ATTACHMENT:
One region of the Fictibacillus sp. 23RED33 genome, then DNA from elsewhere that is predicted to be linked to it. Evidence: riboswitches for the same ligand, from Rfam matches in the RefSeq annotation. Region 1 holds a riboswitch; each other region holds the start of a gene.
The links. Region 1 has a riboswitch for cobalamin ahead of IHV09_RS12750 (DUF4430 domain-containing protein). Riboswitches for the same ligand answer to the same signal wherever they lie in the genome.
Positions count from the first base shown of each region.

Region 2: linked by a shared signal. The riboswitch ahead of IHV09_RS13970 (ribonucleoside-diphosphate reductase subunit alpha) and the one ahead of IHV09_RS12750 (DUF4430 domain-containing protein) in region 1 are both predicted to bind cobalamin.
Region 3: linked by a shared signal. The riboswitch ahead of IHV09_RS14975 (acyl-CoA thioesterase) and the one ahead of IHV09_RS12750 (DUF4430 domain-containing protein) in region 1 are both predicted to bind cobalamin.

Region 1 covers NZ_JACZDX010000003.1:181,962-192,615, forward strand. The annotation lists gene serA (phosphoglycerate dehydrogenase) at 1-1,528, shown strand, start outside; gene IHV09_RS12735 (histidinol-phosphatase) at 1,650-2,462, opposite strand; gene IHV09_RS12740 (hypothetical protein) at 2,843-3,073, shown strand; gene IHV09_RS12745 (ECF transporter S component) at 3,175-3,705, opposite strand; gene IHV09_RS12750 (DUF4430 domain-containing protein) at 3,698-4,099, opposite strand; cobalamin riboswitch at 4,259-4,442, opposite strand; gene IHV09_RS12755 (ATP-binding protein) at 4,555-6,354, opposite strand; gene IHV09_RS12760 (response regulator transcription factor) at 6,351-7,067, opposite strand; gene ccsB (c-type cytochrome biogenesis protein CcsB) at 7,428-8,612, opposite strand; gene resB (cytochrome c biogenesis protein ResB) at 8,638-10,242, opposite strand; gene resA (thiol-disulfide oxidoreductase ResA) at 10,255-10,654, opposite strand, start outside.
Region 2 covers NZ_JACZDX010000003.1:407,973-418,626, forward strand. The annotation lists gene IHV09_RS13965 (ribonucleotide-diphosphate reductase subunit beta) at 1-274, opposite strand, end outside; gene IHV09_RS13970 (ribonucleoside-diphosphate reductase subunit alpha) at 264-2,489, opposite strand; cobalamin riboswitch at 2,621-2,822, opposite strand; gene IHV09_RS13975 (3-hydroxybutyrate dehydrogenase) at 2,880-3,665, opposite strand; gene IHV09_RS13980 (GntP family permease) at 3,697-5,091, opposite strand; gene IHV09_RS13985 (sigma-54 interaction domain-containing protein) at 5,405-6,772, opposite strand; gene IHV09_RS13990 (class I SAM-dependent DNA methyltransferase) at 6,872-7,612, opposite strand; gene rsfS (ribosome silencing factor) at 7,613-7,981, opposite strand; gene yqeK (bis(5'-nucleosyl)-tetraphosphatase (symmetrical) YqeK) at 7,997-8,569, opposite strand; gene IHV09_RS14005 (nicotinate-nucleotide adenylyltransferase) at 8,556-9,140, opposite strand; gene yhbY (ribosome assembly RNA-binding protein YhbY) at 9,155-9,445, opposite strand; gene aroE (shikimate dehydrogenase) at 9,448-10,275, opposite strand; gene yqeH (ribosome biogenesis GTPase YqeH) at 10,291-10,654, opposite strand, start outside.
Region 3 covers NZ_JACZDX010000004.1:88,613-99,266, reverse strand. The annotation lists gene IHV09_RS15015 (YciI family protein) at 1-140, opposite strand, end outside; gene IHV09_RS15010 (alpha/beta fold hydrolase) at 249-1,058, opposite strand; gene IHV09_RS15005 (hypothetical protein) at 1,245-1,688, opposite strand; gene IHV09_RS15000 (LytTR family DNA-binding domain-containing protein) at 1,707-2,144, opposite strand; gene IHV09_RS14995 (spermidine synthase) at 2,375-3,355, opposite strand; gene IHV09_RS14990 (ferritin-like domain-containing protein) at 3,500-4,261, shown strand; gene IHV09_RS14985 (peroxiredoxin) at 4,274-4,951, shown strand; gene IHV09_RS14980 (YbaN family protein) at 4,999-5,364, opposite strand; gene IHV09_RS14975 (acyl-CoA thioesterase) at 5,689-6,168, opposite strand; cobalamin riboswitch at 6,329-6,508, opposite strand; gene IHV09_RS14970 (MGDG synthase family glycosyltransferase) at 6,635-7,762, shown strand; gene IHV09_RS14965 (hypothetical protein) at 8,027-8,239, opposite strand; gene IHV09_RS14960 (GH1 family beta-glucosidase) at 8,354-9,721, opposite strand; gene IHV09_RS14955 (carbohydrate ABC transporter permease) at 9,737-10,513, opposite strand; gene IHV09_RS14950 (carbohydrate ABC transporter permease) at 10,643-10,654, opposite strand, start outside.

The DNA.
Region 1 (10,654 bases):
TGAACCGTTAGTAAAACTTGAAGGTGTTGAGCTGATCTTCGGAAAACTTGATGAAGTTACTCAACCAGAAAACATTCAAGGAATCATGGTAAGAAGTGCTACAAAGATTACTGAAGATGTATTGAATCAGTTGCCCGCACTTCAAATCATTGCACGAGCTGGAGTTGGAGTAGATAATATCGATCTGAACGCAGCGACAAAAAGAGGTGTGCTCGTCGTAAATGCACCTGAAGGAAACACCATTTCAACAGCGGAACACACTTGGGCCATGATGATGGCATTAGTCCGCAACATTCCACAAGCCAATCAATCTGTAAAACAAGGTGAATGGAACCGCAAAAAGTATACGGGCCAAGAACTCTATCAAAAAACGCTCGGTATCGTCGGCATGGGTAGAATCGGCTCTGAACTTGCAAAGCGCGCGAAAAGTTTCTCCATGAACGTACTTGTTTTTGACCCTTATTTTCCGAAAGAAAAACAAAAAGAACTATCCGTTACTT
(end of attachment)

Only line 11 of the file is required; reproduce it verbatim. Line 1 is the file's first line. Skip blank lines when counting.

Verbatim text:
TGAACCGTTAGTAAAACTTGAAGGTGTTGAGCTGATCTTCGGAAAACTTGATGAAGTTACTCAACCAGAAAACATTCAAGGAATCATGGTAAGAAGTGCTACAAAGATTACTGAAGATGTATTGAATCAGTTGCCCGCACTTCAAATCATTGCACGAGCTGGAGTTGGAGTAGATAATATCGATCTGAACGCAGCGACAAAAAGAGGTGTGCTCGTCGTAAATGCACCTGAAGGAAACACCATTTCAACAGCGGAACACACTTGGGCCATGATGATGGCATTAGTCCGCAACATTCCACAAGCCAATCAATCTGTAAAACAAGGTGAATGGAACCGCAAAAAGTATACGGGCCAAGAACTCTATCAAAAAACGCTCGGTATCGTCGGCATGGGTAGAATCGGCTCTGAACTTGCAAAGCGCGCGAAAAGTTTCTCCATGAACGTACTTGTTTTTGACCCTTATTTTCCGAAAGAAAAACAAAAAGAACTATCCGTTACTT